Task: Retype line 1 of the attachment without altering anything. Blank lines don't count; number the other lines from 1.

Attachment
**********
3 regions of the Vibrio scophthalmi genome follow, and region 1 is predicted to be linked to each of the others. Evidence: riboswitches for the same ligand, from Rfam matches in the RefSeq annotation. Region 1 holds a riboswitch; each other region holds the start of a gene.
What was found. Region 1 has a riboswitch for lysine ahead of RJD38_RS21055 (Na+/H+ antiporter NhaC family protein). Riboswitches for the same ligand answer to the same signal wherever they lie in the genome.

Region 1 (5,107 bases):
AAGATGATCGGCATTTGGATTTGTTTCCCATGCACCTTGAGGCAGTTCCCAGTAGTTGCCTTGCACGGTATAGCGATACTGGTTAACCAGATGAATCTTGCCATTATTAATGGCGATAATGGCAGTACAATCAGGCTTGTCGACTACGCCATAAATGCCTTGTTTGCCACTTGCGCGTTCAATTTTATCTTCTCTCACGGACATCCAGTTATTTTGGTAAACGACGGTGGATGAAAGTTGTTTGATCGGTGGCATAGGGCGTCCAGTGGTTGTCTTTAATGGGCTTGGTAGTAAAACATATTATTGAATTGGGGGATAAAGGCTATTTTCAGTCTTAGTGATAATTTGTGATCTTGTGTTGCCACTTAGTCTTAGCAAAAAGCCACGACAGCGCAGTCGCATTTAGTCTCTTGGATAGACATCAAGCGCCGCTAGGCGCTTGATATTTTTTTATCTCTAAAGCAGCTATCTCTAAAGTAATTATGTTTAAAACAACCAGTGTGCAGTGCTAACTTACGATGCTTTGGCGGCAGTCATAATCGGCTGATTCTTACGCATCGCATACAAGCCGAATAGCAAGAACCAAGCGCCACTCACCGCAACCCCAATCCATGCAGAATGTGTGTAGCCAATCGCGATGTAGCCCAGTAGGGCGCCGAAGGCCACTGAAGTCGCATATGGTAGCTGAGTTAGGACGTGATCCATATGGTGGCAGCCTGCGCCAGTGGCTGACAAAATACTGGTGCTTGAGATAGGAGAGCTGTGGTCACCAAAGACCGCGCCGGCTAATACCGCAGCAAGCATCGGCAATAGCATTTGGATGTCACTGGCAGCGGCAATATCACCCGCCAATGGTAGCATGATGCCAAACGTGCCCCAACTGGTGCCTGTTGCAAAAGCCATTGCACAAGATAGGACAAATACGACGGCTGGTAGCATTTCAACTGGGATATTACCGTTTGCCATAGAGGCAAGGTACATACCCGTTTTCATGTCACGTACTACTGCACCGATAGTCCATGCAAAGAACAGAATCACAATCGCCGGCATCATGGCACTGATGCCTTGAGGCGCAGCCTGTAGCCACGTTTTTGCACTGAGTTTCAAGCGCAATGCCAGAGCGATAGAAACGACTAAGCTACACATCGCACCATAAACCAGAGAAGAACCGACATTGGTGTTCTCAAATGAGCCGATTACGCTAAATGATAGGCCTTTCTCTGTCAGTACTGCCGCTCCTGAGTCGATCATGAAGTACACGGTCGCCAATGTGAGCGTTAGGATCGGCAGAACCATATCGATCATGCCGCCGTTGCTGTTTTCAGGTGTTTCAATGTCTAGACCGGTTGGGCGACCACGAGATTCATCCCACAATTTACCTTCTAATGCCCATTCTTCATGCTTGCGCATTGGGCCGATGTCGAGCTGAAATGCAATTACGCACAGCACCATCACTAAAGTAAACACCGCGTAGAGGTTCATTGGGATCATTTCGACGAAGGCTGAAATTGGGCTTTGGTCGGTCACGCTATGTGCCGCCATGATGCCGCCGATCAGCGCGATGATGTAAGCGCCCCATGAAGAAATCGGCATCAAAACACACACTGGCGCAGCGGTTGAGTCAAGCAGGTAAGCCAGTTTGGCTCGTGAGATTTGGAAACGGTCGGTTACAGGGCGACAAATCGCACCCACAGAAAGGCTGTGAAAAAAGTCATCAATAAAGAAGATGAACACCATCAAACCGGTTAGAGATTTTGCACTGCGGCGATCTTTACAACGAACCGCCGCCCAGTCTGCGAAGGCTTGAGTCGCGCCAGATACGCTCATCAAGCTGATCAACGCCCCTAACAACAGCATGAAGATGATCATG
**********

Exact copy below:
3 regions of the Vibrio scophthalmi genome follow, and region 1 is predicted to be linked to each of the others. Evidence: riboswitches for the same ligand, from Rfam matches in the RefSeq annotation. Region 1 holds a riboswitch; each other region holds the start of a gene.